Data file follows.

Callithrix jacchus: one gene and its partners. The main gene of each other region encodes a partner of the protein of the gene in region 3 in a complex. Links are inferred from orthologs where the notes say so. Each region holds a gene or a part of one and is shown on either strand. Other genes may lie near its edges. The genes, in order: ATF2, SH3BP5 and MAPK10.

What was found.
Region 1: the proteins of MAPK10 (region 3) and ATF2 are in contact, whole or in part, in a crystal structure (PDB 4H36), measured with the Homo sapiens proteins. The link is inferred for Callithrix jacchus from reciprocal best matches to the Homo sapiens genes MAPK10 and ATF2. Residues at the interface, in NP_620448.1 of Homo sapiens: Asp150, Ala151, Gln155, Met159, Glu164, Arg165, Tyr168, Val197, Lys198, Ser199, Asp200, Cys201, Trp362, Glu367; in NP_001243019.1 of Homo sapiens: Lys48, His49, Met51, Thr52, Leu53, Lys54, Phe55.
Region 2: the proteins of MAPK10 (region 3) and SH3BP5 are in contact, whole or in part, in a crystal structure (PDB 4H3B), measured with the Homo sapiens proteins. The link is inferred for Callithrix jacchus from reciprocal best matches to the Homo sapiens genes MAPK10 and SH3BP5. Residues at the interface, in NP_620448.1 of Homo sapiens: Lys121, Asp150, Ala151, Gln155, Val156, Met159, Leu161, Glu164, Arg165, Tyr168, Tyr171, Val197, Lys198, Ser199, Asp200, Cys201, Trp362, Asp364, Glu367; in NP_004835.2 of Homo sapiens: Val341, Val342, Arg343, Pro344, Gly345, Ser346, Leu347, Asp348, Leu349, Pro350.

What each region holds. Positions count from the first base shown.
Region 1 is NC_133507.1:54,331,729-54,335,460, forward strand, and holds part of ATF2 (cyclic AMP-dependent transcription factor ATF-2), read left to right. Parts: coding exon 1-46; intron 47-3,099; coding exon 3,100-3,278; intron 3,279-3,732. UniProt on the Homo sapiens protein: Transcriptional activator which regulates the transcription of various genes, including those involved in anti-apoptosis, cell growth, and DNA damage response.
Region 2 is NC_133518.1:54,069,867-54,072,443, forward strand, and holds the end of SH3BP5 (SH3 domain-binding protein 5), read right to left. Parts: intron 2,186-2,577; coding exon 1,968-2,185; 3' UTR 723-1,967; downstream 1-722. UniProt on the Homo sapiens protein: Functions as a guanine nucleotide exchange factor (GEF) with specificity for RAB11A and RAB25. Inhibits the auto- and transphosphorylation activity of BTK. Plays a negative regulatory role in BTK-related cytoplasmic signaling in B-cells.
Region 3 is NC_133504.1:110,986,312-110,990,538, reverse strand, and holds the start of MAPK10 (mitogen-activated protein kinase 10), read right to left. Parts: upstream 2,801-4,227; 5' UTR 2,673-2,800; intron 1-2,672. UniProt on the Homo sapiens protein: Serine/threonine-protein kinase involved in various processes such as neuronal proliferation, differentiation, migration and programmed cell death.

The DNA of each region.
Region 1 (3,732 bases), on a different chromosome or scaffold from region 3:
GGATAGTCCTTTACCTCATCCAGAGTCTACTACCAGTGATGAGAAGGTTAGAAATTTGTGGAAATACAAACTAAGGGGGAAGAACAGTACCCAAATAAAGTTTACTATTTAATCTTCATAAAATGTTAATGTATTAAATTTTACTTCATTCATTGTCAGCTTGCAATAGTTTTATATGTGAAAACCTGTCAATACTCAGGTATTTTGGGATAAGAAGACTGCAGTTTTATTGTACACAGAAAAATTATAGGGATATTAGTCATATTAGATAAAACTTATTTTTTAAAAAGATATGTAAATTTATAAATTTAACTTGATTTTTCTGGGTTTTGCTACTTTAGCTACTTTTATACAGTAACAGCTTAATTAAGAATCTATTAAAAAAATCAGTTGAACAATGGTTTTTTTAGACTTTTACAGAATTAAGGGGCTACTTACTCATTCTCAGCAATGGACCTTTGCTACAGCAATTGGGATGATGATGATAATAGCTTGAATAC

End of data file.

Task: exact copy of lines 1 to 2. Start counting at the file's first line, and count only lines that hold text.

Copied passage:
Callithrix jacchus: one gene and its partners. The main gene of each other region encodes a partner of the protein of the gene in region 3 in a complex. Links are inferred from orthologs where the notes say so. Each region holds a gene or a part of one and is shown on either strand. Other genes may lie near its edges. The genes, in order: ATF2, SH3BP5 and MAPK10.

What was found.